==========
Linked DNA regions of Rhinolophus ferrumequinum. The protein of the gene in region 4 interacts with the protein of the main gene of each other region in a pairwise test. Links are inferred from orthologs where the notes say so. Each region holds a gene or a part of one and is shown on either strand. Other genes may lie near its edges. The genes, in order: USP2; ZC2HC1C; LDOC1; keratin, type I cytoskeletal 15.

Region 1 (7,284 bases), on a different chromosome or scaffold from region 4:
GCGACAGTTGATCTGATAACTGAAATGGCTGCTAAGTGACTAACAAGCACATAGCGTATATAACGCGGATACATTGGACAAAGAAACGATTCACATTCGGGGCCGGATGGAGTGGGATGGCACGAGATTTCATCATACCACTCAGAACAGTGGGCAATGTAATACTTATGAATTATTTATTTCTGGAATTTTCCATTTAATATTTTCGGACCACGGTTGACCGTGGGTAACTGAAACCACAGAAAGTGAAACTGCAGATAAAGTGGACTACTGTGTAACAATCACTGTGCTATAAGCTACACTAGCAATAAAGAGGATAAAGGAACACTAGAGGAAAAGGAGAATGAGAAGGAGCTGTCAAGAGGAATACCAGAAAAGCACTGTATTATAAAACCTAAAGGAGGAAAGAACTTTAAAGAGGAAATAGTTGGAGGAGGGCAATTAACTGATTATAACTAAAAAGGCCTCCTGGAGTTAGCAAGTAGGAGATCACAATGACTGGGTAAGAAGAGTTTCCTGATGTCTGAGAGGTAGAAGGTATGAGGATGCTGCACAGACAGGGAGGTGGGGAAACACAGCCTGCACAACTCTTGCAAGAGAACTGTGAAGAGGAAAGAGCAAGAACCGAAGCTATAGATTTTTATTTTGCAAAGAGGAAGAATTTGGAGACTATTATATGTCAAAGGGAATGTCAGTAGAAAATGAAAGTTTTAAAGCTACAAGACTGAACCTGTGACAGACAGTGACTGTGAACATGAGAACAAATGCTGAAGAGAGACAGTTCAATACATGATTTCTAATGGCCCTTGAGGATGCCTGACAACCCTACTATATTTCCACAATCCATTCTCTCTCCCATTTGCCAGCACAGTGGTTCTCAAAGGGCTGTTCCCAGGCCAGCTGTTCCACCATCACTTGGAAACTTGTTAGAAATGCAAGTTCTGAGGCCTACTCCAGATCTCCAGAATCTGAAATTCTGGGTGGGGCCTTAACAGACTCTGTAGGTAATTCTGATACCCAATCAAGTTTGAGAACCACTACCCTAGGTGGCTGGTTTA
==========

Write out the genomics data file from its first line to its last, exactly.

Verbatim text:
Linked DNA regions of Rhinolophus ferrumequinum. The protein of the gene in region 4 interacts with the protein of the main gene of each other region in a pairwise test. Links are inferred from orthologs where the notes say so. Each region holds a gene or a part of one and is shown on either strand. Other genes may lie near its edges. The genes, in order: USP2; ZC2HC1C; LDOC1; keratin, type I cytoskeletal 15.

Region 1 (7,284 bases), on a different chromosome or scaffold from region 4:
GCGACAGTTGATCTGATAACTGAAATGGCTGCTAAGTGACTAACAAGCACATAGCGTATATAACGCGGATACATTGGACAAAGAAACGATTCACATTCGGGGCCGGATGGAGTGGGATGGCACGAGATTTCATCATACCACTCAGAACAGTGGGCAATGTAATACTTATGAATTATTTATTTCTGGAATTTTCCATTTAATATTTTCGGACCACGGTTGACCGTGGGTAACTGAAACCACAGAAAGTGAAACTGCAGATAAAGTGGACTACTGTGTAACAATCACTGTGCTATAAGCTACACTAGCAATAAAGAGGATAAAGGAACACTAGAGGAAAAGGAGAATGAGAAGGAGCTGTCAAGAGGAATACCAGAAAAGCACTGTATTATAAAACCTAAAGGAGGAAAGAACTTTAAAGAGGAAATAGTTGGAGGAGGGCAATTAACTGATTATAACTAAAAAGGCCTCCTGGAGTTAGCAAGTAGGAGATCACAATGACTGGGTAAGAAGAGTTTCCTGATGTCTGAGAGGTAGAAGGTATGAGGATGCTGCACAGACAGGGAGGTGGGGAAACACAGCCTGCACAACTCTTGCAAGAGAACTGTGAAGAGGAAAGAGCAAGAACCGAAGCTATAGATTTTTATTTTGCAAAGAGGAAGAATTTGGAGACTATTATATGTCAAAGGGAATGTCAGTAGAAAATGAAAGTTTTAAAGCTACAAGACTGAACCTGTGACAGACAGTGACTGTGAACATGAGAACAAATGCTGAAGAGAGACAGTTCAATACATGATTTCTAATGGCCCTTGAGGATGCCTGACAACCCTACTATATTTCCACAATCCATTCTCTCTCCCATTTGCCAGCACAGTGGTTCTCAAAGGGCTGTTCCCAGGCCAGCTGTTCCACCATCACTTGGAAACTTGTTAGAAATGCAAGTTCTGAGGCCTACTCCAGATCTCCAGAATCTGAAATTCTGGGTGGGGCCTTAACAGACTCTGTAGGTAATTCTGATACCCAATCAAGTTTGAGAACCACTACCCTAGGTGGCTGGTTTA